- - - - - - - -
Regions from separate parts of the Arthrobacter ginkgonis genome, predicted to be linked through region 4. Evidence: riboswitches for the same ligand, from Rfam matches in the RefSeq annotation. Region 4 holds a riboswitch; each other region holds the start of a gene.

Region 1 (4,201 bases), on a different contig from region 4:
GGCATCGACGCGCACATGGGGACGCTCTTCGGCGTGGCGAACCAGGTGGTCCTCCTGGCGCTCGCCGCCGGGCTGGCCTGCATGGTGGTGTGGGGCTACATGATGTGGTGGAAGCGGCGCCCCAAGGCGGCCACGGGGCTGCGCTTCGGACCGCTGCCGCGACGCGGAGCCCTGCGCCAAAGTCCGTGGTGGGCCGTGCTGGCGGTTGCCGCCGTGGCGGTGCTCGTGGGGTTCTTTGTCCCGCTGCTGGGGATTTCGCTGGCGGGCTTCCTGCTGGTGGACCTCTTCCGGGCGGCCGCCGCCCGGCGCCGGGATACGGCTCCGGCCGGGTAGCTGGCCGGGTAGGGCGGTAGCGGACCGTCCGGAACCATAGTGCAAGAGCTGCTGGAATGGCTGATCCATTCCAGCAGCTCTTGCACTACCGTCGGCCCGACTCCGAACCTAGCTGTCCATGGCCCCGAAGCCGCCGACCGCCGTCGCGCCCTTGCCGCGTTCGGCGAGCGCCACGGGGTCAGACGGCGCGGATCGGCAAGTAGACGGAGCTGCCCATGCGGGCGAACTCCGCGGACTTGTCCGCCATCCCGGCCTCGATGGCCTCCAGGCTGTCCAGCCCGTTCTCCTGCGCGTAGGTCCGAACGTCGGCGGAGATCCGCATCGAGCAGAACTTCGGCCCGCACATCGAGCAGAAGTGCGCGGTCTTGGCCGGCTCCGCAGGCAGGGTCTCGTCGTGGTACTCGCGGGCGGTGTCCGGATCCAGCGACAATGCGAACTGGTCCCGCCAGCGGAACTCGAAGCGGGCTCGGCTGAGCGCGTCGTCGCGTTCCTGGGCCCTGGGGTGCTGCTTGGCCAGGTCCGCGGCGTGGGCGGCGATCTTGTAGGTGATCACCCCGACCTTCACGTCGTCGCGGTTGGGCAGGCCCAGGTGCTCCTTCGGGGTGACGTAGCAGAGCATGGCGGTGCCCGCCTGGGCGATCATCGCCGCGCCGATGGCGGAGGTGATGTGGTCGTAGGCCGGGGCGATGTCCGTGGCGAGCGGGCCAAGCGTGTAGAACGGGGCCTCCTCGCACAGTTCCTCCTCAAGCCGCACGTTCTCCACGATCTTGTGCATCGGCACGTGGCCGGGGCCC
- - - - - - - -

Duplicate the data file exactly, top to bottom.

Regions from separate parts of the Arthrobacter ginkgonis genome, predicted to be linked through region 4. Evidence: riboswitches for the same ligand, from Rfam matches in the RefSeq annotation. Region 4 holds a riboswitch; each other region holds the start of a gene.

Region 1 (4,201 bases), on a different contig from region 4:
GGCATCGACGCGCACATGGGGACGCTCTTCGGCGTGGCGAACCAGGTGGTCCTCCTGGCGCTCGCCGCCGGGCTGGCCTGCATGGTGGTGTGGGGCTACATGATGTGGTGGAAGCGGCGCCCCAAGGCGGCCACGGGGCTGCGCTTCGGACCGCTGCCGCGACGCGGAGCCCTGCGCCAAAGTCCGTGGTGGGCCGTGCTGGCGGTTGCCGCCGTGGCGGTGCTCGTGGGGTTCTTTGTCCCGCTGCTGGGGATTTCGCTGGCGGGCTTCCTGCTGGTGGACCTCTTCCGGGCGGCCGCCGCCCGGCGCCGGGATACGGCTCCGGCCGGGTAGCTGGCCGGGTAGGGCGGTAGCGGACCGTCCGGAACCATAGTGCAAGAGCTGCTGGAATGGCTGATCCATTCCAGCAGCTCTTGCACTACCGTCGGCCCGACTCCGAACCTAGCTGTCCATGGCCCCGAAGCCGCCGACCGCCGTCGCGCCCTTGCCGCGTTCGGCGAGCGCCACGGGGTCAGACGGCGCGGATCGGCAAGTAGACGGAGCTGCCCATGCGGGCGAACTCCGCGGACTTGTCCGCCATCCCGGCCTCGATGGCCTCCAGGCTGTCCAGCCCGTTCTCCTGCGCGTAGGTCCGAACGTCGGCGGAGATCCGCATCGAGCAGAACTTCGGCCCGCACATCGAGCAGAAGTGCGCGGTCTTGGCCGGCTCCGCAGGCAGGGTCTCGTCGTGGTACTCGCGGGCGGTGTCCGGATCCAGCGACAATGCGAACTGGTCCCGCCAGCGGAACTCGAAGCGGGCTCGGCTGAGCGCGTCGTCGCGTTCCTGGGCCCTGGGGTGCTGCTTGGCCAGGTCCGCGGCGTGGGCGGCGATCTTGTAGGTGATCACCCCGACCTTCACGTCGTCGCGGTTGGGCAGGCCCAGGTGCTCCTTCGGGGTGACGTAGCAGAGCATGGCGGTGCCCGCCTGGGCGATCATCGCCGCGCCGATGGCGGAGGTGATGTGGTCGTAGGCCGGGGCGATGTCCGTGGCGAGCGGGCCAAGCGTGTAGAACGGGGCCTCCTCGCACAGTTCCTCCTCAAGCCGCACGTTCTCCACGATCTTGTGCATCGGCACGTGGCCGGGGCCC